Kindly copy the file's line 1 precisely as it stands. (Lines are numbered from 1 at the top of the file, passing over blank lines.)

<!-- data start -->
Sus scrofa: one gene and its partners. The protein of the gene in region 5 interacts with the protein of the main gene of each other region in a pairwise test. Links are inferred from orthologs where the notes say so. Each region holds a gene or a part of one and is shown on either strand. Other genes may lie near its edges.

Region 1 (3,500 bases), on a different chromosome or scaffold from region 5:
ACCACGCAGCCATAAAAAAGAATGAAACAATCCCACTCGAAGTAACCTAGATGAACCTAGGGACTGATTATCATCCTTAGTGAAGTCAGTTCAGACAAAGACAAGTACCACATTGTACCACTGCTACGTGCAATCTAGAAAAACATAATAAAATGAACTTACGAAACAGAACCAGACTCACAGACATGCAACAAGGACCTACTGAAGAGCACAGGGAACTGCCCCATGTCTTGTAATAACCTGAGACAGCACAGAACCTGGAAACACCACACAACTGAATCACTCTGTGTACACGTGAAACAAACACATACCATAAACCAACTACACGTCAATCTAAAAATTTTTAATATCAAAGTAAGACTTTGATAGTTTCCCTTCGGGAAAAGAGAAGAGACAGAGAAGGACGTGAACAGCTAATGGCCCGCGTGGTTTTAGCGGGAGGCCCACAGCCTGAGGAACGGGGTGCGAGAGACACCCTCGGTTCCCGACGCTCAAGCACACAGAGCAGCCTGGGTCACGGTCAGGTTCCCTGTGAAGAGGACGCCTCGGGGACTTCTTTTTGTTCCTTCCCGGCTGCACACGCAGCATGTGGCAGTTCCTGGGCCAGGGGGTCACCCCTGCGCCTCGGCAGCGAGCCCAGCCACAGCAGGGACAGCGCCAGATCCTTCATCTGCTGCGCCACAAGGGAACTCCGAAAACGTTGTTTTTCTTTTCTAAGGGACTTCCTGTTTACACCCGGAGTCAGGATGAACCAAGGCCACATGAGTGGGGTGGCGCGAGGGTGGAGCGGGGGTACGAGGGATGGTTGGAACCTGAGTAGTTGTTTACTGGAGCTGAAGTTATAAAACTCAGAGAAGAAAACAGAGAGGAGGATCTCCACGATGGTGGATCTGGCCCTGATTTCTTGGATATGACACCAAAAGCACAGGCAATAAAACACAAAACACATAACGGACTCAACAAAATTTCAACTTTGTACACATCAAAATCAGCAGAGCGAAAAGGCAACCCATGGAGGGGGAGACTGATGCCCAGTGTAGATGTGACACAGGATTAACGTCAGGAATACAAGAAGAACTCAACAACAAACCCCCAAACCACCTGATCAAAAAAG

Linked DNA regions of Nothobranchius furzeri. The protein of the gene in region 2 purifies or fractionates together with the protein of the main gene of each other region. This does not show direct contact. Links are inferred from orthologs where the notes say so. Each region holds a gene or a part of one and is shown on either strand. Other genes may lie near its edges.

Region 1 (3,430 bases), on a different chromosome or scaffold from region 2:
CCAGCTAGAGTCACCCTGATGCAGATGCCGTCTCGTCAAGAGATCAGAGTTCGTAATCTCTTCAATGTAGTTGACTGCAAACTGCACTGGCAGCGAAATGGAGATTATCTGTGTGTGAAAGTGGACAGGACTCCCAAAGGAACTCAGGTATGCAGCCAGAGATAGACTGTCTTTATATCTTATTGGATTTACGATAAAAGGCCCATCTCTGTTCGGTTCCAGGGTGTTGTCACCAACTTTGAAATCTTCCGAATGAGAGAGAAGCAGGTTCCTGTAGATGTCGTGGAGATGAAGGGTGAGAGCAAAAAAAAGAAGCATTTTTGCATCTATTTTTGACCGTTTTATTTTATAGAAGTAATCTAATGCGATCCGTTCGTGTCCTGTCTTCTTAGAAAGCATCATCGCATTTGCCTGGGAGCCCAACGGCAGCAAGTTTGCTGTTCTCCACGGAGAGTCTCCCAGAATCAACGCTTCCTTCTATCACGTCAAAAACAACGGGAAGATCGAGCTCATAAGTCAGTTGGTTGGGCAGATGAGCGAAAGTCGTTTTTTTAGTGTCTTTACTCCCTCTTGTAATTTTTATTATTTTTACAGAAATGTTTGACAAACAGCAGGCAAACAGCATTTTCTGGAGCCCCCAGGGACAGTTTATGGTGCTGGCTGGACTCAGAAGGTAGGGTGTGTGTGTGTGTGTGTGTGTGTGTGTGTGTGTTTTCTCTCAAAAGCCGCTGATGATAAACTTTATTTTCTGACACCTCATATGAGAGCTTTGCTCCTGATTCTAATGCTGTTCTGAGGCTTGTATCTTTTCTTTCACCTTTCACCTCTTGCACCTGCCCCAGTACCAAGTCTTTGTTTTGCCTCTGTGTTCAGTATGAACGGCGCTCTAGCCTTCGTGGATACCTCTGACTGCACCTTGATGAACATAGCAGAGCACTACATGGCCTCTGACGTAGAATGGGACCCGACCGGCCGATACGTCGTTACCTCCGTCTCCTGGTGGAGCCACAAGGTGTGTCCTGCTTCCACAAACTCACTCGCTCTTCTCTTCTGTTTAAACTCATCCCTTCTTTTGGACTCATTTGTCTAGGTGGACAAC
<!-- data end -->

Sus scrofa: one gene and its partners. The protein of the gene in region 5 interacts with the protein of the main gene of each other region in a pairwise test. Links are inferred from orthologs where the notes say so. Each region holds a gene or a part of one and is shown on either strand. Other genes may lie near its edges.